Landmarks on the Steel Highway

Most of us are drawn trackside by the action, brute energy and speed of a passing train. No matter what era, the sight of train in motion at very least catches our attention and often makes a lasting impression that prompts photographers to stand trackside with camera in hand and modelers to try and replicate the railroad scene in miniature. Most of that attention is focused on locomotives and cars however the total scene and in particular, railroad structures should not be ignored by photographers and model railroaders.

The “Steel Highway” is rich with outstanding examples from various eras of the structures and facilities that railroads rely on to deliver their service and maintain their fleet of locomotives and rolling stock. The resurgence of the railroad industry in the past 40 years has accelerated the renewal of many railroad facilities and prompted the removal of older, obsolete structures. Fortunately for the model railroader a wealth of building kits, built-up models and almost an endless variety from all eras of scratch building materials makes replicating railroading structures a rewarding pursuit. This article will feature images of the changing railroad scene to illustrate the range of possibilities a model railroader can pursue.

Our railroads were developed to move freight and passenger service was clearly secondary. Accordingly, in the infancy of the industry, freight stations resembled commercial warehouses but had a small space within reserved for a passenger ticket office and waiting room. The original Frederick, MD terminal of the Baltimore & Ohio was once such structure. As traffic expanded, the logical separation of freight and passenger agencies occurred in midsize towns and larger cities. Several images of that transition up to the expansive and modern produce terminal designs are featured here. The traditional 40-foot boxcar and warehouse operation has given way to the intermodal freight and the expansive supporting yards that required.

Passenger service advanced quickly as well, and the small and cramped pioneer station facilities gave way to wide range of designs and sizes of passenger stations and terminals. The era of grand station building was ebbing by the late 1920s when railroads had matured but also displayed some signs of aging. The disaster of the Great Depression and the surge in automobiles, busses, and air travel cut deeply in rail passenger travel and accordingly the last grand union passenger terminals were completed at Buffalo in 1930, Cincinnati in 1933 and Los Angeles in 1939. Nothing much occurred with the development of newer passenger stations form that period until the 1970s after the formation of Amtrak in 1971. Older stations were remodeled and, in many cases, “right sized” to better support the skeleton passenger routes that remained. But recently newer suburban and large city designs have been completed.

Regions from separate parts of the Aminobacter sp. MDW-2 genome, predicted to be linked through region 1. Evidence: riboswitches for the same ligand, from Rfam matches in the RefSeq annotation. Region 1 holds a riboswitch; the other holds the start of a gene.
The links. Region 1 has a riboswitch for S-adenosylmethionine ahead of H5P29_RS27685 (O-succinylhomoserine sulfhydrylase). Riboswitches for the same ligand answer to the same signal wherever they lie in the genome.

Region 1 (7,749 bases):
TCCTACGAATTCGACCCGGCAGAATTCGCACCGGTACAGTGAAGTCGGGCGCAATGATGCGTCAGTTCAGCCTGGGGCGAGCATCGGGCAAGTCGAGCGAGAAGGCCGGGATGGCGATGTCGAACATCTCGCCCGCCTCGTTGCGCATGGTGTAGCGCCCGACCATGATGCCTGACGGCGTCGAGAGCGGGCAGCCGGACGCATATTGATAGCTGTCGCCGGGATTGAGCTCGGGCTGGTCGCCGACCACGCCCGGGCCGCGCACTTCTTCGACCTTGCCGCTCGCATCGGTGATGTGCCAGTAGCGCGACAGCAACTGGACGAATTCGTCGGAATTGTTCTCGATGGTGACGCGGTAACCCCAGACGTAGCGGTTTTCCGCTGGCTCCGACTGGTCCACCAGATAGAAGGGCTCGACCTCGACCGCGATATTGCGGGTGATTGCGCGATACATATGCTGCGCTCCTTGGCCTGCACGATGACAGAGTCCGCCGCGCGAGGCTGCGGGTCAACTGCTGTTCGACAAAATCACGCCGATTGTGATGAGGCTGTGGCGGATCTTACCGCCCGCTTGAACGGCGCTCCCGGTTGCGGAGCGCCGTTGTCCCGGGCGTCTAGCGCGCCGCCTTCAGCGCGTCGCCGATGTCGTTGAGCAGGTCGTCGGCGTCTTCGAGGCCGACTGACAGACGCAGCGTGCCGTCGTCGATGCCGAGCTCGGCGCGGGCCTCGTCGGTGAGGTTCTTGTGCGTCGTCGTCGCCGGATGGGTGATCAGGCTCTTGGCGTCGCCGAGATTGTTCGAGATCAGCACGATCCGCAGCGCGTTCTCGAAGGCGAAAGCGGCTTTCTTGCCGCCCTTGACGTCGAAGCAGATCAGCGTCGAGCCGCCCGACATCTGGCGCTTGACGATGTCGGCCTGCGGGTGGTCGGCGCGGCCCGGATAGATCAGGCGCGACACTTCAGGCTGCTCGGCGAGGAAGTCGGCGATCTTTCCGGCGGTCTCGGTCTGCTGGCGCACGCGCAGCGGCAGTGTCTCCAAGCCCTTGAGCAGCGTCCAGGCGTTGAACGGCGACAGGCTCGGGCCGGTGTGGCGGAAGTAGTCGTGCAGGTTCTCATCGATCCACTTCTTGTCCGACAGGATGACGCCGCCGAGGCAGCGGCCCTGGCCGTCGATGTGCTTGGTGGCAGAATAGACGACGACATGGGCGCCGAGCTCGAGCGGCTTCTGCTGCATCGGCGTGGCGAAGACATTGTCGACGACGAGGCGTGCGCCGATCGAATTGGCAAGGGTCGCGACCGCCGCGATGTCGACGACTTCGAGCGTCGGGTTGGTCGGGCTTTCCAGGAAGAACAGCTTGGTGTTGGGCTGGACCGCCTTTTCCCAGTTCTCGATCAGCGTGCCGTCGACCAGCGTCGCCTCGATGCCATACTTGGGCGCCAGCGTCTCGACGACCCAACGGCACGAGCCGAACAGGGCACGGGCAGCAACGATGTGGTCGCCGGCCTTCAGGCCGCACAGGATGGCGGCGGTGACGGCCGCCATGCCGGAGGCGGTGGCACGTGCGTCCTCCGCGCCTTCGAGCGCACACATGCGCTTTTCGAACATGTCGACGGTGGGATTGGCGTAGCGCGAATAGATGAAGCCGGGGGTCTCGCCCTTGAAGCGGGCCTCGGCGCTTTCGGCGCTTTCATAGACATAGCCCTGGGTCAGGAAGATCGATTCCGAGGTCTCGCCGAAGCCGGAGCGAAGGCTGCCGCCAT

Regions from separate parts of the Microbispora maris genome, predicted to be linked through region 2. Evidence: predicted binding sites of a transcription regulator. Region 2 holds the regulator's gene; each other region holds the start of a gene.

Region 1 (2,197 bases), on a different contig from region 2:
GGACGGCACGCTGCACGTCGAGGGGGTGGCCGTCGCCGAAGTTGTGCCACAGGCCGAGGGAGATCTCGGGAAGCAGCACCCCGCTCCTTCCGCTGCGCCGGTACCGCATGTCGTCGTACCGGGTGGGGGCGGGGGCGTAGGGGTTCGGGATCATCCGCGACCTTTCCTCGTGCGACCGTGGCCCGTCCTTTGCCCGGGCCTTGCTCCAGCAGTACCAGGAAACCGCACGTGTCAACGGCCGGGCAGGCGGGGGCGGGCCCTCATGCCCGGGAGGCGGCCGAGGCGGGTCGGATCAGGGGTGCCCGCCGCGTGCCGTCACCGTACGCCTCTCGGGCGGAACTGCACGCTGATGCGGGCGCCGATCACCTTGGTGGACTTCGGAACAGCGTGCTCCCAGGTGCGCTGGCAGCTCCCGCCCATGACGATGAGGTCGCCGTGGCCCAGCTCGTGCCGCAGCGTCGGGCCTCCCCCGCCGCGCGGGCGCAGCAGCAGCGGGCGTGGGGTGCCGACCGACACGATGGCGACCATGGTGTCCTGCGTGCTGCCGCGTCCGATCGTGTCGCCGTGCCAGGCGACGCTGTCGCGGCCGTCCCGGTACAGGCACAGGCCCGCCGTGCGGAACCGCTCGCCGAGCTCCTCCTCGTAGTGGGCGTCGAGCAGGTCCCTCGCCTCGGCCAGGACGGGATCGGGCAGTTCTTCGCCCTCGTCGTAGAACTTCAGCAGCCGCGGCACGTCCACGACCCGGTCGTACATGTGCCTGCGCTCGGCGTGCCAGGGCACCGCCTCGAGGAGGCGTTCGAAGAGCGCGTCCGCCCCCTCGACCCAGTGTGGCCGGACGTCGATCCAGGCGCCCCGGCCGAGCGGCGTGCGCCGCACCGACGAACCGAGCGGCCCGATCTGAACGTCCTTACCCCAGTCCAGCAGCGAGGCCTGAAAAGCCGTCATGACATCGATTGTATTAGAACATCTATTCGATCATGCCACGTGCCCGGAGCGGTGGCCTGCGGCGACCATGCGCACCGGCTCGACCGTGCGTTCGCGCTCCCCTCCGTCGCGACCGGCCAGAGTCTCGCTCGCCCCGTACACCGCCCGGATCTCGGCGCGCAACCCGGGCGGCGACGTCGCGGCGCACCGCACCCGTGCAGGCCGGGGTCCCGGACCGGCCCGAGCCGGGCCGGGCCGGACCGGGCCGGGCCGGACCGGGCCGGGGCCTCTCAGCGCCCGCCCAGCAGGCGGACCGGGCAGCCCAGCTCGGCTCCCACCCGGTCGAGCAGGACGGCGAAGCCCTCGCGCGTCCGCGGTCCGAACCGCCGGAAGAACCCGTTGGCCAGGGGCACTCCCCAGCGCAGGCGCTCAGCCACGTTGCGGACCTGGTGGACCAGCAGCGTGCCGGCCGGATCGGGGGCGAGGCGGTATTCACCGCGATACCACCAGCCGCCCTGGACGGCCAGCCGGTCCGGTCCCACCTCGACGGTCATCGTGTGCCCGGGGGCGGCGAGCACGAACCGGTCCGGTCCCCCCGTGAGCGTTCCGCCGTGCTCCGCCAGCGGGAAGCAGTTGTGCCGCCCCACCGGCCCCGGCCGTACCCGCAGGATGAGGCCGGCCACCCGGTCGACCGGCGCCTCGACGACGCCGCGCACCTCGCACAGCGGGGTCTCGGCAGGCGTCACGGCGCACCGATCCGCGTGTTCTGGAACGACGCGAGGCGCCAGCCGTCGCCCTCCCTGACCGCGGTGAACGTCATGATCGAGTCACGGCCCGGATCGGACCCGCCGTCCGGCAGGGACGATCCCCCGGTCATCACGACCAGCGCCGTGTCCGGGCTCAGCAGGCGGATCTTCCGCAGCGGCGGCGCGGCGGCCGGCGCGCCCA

Servicing facilities for steam and diesel offer and endless variety of options for the model railroader. Operationally and from a visual impact standpoint, roundhouses and turntables have continually fascinated many trackside observers. Larger back shops for locomotives and rolling stock and the newer diesel shops also hold much intrigue. Next to all of that, coaling facilities, water supply, sanding facilities and diesel fueling facilities likewise make replicating a locomotive terminal a worthwhile project.

January is the perfect time to take stock of the opportunities that exist on your own system and consider rebuilding or adding some new structures from our complete line of railroad structures and detailing supplies. No matter what era or size of operation you have, our selection and acclaimed rewards program can help make that project achievable. To help with that, you can save 10% on any building or structure on our store with promo code 10LANDMARK until Friday!

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FAW, MBK, Inc.